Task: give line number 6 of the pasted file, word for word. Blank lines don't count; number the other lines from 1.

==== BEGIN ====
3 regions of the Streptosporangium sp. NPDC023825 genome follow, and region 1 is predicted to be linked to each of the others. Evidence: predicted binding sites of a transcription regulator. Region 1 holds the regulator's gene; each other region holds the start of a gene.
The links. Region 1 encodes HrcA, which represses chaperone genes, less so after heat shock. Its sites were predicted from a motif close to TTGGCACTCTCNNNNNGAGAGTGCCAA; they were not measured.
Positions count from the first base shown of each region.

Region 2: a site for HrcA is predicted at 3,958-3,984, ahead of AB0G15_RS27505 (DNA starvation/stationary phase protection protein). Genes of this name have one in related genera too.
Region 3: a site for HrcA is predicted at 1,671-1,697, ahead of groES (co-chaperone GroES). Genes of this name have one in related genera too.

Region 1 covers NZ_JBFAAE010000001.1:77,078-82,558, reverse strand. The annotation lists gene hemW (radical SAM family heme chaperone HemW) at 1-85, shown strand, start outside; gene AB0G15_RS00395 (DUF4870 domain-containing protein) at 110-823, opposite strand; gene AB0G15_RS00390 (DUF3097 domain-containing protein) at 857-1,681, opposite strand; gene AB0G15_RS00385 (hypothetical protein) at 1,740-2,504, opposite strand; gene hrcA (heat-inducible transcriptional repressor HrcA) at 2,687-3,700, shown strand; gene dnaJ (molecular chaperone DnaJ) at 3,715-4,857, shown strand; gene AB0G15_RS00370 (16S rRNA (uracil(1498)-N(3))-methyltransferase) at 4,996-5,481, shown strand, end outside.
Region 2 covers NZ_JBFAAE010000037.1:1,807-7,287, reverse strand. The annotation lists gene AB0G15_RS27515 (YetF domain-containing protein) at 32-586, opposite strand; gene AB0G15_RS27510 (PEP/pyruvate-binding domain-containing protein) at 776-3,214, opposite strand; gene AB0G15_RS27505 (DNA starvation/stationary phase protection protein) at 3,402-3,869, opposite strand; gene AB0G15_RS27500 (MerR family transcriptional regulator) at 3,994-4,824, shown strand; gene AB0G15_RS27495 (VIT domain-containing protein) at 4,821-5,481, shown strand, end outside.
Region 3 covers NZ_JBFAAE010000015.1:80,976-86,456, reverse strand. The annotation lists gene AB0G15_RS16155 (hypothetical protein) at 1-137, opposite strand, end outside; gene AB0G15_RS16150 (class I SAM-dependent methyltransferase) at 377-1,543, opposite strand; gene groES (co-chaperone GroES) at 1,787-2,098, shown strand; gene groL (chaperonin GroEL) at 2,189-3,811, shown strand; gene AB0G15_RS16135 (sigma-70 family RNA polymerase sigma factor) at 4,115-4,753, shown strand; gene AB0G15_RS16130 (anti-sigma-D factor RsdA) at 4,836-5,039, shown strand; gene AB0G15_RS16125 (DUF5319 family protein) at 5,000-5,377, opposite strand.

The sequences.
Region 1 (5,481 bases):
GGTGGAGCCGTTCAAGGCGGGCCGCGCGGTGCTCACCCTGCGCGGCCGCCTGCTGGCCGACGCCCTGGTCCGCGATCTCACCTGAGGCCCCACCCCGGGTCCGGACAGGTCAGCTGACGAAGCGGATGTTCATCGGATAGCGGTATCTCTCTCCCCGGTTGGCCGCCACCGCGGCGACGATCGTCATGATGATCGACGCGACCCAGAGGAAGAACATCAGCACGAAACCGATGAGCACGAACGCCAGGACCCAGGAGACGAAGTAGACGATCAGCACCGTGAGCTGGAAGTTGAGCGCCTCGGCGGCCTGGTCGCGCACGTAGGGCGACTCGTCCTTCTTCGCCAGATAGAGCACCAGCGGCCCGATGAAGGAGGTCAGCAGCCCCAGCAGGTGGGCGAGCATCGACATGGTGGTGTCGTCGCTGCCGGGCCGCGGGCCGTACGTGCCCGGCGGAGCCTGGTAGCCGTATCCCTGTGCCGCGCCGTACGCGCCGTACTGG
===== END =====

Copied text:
Region 1 covers NZ_JBFAAE010000001.1:77,078-82,558, reverse strand. The annotation lists gene hemW (radical SAM family heme chaperone HemW) at 1-85, shown strand, start outside; gene AB0G15_RS00395 (DUF4870 domain-containing protein) at 110-823, opposite strand; gene AB0G15_RS00390 (DUF3097 domain-containing protein) at 857-1,681, opposite strand; gene AB0G15_RS00385 (hypothetical protein) at 1,740-2,504, opposite strand; gene hrcA (heat-inducible transcriptional repressor HrcA) at 2,687-3,700, shown strand; gene dnaJ (molecular chaperone DnaJ) at 3,715-4,857, shown strand; gene AB0G15_RS00370 (16S rRNA (uracil(1498)-N(3))-methyltransferase) at 4,996-5,481, shown strand, end outside.